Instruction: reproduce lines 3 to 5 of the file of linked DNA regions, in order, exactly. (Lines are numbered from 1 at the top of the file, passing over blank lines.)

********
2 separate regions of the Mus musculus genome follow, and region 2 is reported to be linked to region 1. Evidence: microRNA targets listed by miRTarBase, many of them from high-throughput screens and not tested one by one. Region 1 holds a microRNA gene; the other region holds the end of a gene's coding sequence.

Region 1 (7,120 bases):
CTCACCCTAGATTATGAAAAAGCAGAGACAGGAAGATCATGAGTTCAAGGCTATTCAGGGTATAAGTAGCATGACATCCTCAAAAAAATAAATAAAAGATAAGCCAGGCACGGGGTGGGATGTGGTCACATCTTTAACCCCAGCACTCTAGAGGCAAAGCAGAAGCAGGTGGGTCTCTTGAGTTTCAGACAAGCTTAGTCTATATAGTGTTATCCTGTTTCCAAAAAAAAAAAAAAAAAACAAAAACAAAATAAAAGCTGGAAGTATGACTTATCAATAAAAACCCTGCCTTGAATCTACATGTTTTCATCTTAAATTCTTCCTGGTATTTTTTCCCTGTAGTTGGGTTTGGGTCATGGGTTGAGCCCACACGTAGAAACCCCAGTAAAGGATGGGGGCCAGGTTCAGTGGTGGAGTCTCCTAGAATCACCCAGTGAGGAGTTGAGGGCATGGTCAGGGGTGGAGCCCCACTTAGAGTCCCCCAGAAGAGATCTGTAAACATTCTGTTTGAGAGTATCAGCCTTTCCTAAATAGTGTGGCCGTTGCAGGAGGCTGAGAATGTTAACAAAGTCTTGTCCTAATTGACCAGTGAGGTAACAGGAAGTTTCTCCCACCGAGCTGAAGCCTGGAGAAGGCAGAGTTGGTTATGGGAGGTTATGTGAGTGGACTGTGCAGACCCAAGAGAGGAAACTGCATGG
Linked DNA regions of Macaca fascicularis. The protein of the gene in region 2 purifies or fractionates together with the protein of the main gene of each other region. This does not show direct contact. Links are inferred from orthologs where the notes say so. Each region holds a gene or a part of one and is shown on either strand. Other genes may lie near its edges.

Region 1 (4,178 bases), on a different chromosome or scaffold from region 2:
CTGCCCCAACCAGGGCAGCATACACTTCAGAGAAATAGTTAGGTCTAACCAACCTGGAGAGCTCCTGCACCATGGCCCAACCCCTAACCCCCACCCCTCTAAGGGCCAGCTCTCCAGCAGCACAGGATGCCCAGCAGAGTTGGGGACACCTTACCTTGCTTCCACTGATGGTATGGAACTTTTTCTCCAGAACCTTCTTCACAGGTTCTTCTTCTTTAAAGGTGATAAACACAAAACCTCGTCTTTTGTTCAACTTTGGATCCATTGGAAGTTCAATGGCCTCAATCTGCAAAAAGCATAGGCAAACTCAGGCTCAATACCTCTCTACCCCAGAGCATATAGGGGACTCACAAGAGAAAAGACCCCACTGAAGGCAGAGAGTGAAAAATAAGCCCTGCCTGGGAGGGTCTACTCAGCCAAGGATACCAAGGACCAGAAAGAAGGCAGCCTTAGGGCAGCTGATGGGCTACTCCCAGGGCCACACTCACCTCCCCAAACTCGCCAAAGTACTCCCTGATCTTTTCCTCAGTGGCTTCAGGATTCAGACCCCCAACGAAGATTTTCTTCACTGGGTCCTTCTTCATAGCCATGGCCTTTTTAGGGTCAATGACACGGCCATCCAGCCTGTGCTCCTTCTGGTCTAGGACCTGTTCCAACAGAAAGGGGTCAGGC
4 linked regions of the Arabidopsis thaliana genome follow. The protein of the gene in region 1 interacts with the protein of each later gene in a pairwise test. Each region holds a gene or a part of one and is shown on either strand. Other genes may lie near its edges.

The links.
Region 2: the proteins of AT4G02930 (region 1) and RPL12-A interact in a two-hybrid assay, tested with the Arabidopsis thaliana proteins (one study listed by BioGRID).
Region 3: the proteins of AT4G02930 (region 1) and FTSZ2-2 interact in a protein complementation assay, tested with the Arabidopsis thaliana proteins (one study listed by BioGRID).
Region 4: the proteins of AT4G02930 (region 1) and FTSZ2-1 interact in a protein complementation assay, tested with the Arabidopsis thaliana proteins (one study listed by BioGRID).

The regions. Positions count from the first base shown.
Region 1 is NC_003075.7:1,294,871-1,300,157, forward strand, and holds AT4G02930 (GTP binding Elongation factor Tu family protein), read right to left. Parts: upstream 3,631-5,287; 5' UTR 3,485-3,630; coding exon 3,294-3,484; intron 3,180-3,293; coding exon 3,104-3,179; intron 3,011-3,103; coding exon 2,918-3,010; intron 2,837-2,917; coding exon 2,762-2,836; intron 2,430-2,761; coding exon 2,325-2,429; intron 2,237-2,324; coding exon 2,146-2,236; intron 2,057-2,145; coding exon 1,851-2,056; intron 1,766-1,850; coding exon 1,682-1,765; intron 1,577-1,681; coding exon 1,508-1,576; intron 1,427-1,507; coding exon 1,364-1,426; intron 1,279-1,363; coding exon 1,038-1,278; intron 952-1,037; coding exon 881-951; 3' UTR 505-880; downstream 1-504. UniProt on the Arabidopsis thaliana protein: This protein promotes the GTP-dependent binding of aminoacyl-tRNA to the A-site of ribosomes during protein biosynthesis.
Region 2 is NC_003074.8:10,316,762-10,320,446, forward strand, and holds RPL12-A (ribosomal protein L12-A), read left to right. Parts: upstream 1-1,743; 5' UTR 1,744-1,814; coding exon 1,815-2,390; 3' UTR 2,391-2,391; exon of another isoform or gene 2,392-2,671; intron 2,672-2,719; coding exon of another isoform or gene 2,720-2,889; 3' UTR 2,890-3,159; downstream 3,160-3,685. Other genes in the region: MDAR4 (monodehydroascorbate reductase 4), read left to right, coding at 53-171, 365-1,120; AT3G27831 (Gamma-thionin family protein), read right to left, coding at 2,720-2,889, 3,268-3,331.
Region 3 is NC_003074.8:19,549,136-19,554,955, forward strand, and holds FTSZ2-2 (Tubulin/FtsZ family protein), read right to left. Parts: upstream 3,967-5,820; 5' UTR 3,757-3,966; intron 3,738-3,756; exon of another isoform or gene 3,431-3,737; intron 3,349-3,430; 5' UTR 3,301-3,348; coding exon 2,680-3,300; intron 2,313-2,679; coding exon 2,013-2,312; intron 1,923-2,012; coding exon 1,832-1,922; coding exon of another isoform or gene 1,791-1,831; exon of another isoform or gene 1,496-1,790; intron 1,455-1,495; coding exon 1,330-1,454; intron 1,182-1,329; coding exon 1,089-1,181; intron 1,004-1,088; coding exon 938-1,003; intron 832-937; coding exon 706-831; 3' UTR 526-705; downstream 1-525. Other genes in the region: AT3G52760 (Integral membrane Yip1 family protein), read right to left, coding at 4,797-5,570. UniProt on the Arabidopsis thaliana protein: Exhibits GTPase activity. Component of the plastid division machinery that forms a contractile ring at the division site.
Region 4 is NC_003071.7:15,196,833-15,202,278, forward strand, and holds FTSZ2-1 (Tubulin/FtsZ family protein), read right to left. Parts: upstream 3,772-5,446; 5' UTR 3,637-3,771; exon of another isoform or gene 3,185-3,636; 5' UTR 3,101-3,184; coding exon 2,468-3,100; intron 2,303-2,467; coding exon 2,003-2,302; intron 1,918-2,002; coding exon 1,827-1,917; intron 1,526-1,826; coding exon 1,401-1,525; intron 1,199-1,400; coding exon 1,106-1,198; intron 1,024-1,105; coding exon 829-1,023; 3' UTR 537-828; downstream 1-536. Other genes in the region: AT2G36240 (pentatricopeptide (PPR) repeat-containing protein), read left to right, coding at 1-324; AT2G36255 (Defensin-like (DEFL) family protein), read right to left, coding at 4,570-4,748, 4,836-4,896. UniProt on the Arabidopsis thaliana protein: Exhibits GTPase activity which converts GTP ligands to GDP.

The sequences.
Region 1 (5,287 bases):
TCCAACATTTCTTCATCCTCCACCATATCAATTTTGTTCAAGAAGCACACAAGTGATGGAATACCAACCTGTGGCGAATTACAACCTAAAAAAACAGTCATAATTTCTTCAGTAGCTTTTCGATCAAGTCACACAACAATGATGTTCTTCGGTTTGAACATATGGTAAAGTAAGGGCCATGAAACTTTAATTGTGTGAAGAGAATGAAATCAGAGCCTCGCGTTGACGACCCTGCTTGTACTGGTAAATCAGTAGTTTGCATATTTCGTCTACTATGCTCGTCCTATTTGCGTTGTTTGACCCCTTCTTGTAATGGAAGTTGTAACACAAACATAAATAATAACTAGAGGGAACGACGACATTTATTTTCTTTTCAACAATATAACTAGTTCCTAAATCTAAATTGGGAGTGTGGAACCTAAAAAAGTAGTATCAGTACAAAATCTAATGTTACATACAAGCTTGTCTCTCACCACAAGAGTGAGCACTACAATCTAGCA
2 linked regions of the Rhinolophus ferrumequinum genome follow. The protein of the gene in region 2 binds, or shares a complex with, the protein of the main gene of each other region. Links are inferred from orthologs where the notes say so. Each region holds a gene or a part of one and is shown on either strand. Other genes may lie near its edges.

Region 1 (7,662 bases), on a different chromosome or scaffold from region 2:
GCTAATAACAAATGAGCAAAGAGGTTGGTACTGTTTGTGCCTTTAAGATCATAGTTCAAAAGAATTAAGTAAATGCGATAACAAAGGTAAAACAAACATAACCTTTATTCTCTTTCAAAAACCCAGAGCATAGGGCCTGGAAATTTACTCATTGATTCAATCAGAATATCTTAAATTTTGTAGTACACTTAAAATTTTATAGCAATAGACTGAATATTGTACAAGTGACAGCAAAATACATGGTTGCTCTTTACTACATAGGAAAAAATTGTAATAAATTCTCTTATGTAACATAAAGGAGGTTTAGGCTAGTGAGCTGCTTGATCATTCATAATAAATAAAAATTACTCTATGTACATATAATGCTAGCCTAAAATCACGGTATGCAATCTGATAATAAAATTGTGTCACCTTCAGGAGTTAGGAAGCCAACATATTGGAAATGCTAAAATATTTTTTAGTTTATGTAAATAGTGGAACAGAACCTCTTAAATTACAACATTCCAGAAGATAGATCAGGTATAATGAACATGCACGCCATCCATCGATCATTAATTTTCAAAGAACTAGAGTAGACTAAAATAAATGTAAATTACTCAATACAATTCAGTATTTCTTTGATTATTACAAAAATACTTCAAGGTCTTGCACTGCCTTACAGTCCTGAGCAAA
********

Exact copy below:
CTCACCCTAGATTATGAAAAAGCAGAGACAGGAAGATCATGAGTTCAAGGCTATTCAGGGTATAAGTAGCATGACATCCTCAAAAAAATAAATAAAAGATAAGCCAGGCACGGGGTGGGATGTGGTCACATCTTTAACCCCAGCACTCTAGAGGCAAAGCAGAAGCAGGTGGGTCTCTTGAGTTTCAGACAAGCTTAGTCTATATAGTGTTATCCTGTTTCCAAAAAAAAAAAAAAAAAACAAAAACAAAATAAAAGCTGGAAGTATGACTTATCAATAAAAACCCTGCCTTGAATCTACATGTTTTCATCTTAAATTCTTCCTGGTATTTTTTCCCTGTAGTTGGGTTTGGGTCATGGGTTGAGCCCACACGTAGAAACCCCAGTAAAGGATGGGGGCCAGGTTCAGTGGTGGAGTCTCCTAGAATCACCCAGTGAGGAGTTGAGGGCATGGTCAGGGGTGGAGCCCCACTTAGAGTCCCCCAGAAGAGATCTGTAAACATTCTGTTTGAGAGTATCAGCCTTTCCTAAATAGTGTGGCCGTTGCAGGAGGCTGAGAATGTTAACAAAGTCTTGTCCTAATTGACCAGTGAGGTAACAGGAAGTTTCTCCCACCGAGCTGAAGCCTGGAGAAGGCAGAGTTGGTTATGGGAGGTTATGTGAGTGGACTGTGCAGACCCAAGAGAGGAAACTGCATGG
Linked DNA regions of Macaca fascicularis. The protein of the gene in region 2 purifies or fractionates together with the protein of the main gene of each other region. This does not show direct contact. Links are inferred from orthologs where the notes say so. Each region holds a gene or a part of one and is shown on either strand. Other genes may lie near its edges.

Region 1 (4,178 bases), on a different chromosome or scaffold from region 2: